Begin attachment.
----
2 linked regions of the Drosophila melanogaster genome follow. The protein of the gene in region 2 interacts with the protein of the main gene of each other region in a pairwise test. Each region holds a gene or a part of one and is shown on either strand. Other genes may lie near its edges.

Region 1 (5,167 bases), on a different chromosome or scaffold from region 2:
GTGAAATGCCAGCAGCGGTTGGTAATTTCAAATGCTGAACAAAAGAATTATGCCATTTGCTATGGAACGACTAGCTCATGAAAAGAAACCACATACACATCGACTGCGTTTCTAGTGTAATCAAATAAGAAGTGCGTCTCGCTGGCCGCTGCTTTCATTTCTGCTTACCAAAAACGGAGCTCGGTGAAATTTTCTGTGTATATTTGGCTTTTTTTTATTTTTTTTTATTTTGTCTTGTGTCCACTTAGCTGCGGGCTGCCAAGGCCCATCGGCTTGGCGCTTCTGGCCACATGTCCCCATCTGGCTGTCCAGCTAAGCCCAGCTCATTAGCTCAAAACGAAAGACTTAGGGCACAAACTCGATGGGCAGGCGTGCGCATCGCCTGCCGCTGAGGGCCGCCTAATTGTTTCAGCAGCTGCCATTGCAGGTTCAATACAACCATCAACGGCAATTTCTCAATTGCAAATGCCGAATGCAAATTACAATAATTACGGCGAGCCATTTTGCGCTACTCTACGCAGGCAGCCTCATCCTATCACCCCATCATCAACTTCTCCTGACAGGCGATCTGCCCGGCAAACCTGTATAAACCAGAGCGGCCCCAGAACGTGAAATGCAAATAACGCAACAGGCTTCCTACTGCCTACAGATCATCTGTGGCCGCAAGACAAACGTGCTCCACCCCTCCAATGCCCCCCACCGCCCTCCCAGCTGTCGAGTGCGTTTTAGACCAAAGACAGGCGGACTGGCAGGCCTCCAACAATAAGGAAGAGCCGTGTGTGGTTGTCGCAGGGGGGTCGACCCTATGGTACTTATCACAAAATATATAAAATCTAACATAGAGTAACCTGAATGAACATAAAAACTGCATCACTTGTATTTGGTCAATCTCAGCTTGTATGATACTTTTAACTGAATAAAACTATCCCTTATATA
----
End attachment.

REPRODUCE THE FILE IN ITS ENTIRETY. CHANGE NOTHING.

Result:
2 linked regions of the Drosophila melanogaster genome follow. The protein of the gene in region 2 interacts with the protein of the main gene of each other region in a pairwise test. Each region holds a gene or a part of one and is shown on either strand. Other genes may lie near its edges.

Region 1 (5,167 bases), on a different chromosome or scaffold from region 2:
GTGAAATGCCAGCAGCGGTTGGTAATTTCAAATGCTGAACAAAAGAATTATGCCATTTGCTATGGAACGACTAGCTCATGAAAAGAAACCACATACACATCGACTGCGTTTCTAGTGTAATCAAATAAGAAGTGCGTCTCGCTGGCCGCTGCTTTCATTTCTGCTTACCAAAAACGGAGCTCGGTGAAATTTTCTGTGTATATTTGGCTTTTTTTTATTTTTTTTTATTTTGTCTTGTGTCCACTTAGCTGCGGGCTGCCAAGGCCCATCGGCTTGGCGCTTCTGGCCACATGTCCCCATCTGGCTGTCCAGCTAAGCCCAGCTCATTAGCTCAAAACGAAAGACTTAGGGCACAAACTCGATGGGCAGGCGTGCGCATCGCCTGCCGCTGAGGGCCGCCTAATTGTTTCAGCAGCTGCCATTGCAGGTTCAATACAACCATCAACGGCAATTTCTCAATTGCAAATGCCGAATGCAAATTACAATAATTACGGCGAGCCATTTTGCGCTACTCTACGCAGGCAGCCTCATCCTATCACCCCATCATCAACTTCTCCTGACAGGCGATCTGCCCGGCAAACCTGTATAAACCAGAGCGGCCCCAGAACGTGAAATGCAAATAACGCAACAGGCTTCCTACTGCCTACAGATCATCTGTGGCCGCAAGACAAACGTGCTCCACCCCTCCAATGCCCCCCACCGCCCTCCCAGCTGTCGAGTGCGTTTTAGACCAAAGACAGGCGGACTGGCAGGCCTCCAACAATAAGGAAGAGCCGTGTGTGGTTGTCGCAGGGGGGTCGACCCTATGGTACTTATCACAAAATATATAAAATCTAACATAGAGTAACCTGAATGAACATAAAAACTGCATCACTTGTATTTGGTCAATCTCAGCTTGTATGATACTTTTAACTGAATAAAACTATCCCTTATATA